17 February 2011

Review: Slash with Anthony Bozza

I was really dubious about reading Slash's self-titled autobiography when it first hit the shelves. Guns N' Roses remain one of my favourite bands of all time, and I really didn't want to learn anything that would damage the high esteem in which I hold their music. I've intentionally ignored and blocked out any knowledge of bad behaviour and I was reluctant to burst my happy bubble by delving into Slash's autobiography. Alas, it's been several years since publication, and curiosity finally got the better of me and I wanted to find out how the band fell apart.

Well, I think it's fair to say that my bubble was completely and utterly decimated within the first 50 pages. The biggest shock of the book was learning that Slash has a pacemaker! His drug abuse took such a toll on his heart that eventually he had a heart attack and was dead for eight minutes before being brought back to life. Unimaginable!

I've now resigned myself to the fact that one of my music heroes was either on drugs or drunk when he recorded the solos and songs I've grown to love and which formed a significant part of the soundtrack of my youth.

Having said that, I really enjoyed discovering how each of the songs were written and which band members came up with the riff, chorus, lyrics, melody and how the albums came together. These details about the music and recordings had me listening to the songs with new ears. The most surprising snippet for me was that there weren't any strings in the original recording of November Rain. After the band members had recorded their parts to November Rain, Axl used his synthesizer to add all of the melodies and 'strings' which are so moving in the song. Amazing!

I learned more about Axl - his talent and behaviour - and Slash is both complimentary and critical throughout the book. Hundreds of people in the music business were named in Slash, and he also chronicles his relationships in the lead up to his second marriage to Perla and the birth of his two kids.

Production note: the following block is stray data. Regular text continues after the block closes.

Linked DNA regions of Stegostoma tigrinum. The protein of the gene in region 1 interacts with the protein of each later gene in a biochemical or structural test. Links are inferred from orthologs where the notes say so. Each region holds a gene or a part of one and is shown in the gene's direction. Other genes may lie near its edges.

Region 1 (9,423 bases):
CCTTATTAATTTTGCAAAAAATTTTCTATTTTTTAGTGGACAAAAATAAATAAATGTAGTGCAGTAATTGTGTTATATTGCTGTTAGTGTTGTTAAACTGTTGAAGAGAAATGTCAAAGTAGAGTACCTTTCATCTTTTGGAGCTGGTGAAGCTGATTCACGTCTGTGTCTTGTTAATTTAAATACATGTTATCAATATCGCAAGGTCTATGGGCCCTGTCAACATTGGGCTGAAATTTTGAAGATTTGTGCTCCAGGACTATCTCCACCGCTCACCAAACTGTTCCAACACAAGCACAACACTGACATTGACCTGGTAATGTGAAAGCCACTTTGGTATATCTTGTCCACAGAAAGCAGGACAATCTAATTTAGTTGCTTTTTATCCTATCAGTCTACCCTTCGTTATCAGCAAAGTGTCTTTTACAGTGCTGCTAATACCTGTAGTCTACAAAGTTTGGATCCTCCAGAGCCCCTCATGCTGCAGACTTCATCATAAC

I was relieved to finally get some closure by reading Slash's reasons for leaving the band, and an understanding of why a reunion of the original lineup of Guns N' Roses is completely out of the question.

I would recommend this autobiography to readers who enjoy reading about successful rock bands and their outrageous behaviour, or fans of Guns N' Roses and Slash.

My rating = ***

Carpe Librum!

Would you like to comment?

  1. I saw your review of Slash's autobiography and was very interested, definitely been on my wishlist for a while.
    If you ever feel like dipping into music autobiographies again I can recommend
    'Things the grandchildren should know' a delightful little book by Mark Oliver Everett of the band Eels. and 'Scar Tissue' by Anthony Kiedis of the Red Hot Chili peppers


  2. Hi Ian, thanks for your comments. If you ever get around to reading this one, I'd love to know your thoughts. I think I'm going to need to take a break from rock autobiographies for a while though, that world is very tense.


Thanks for your comment, Carpe Librum!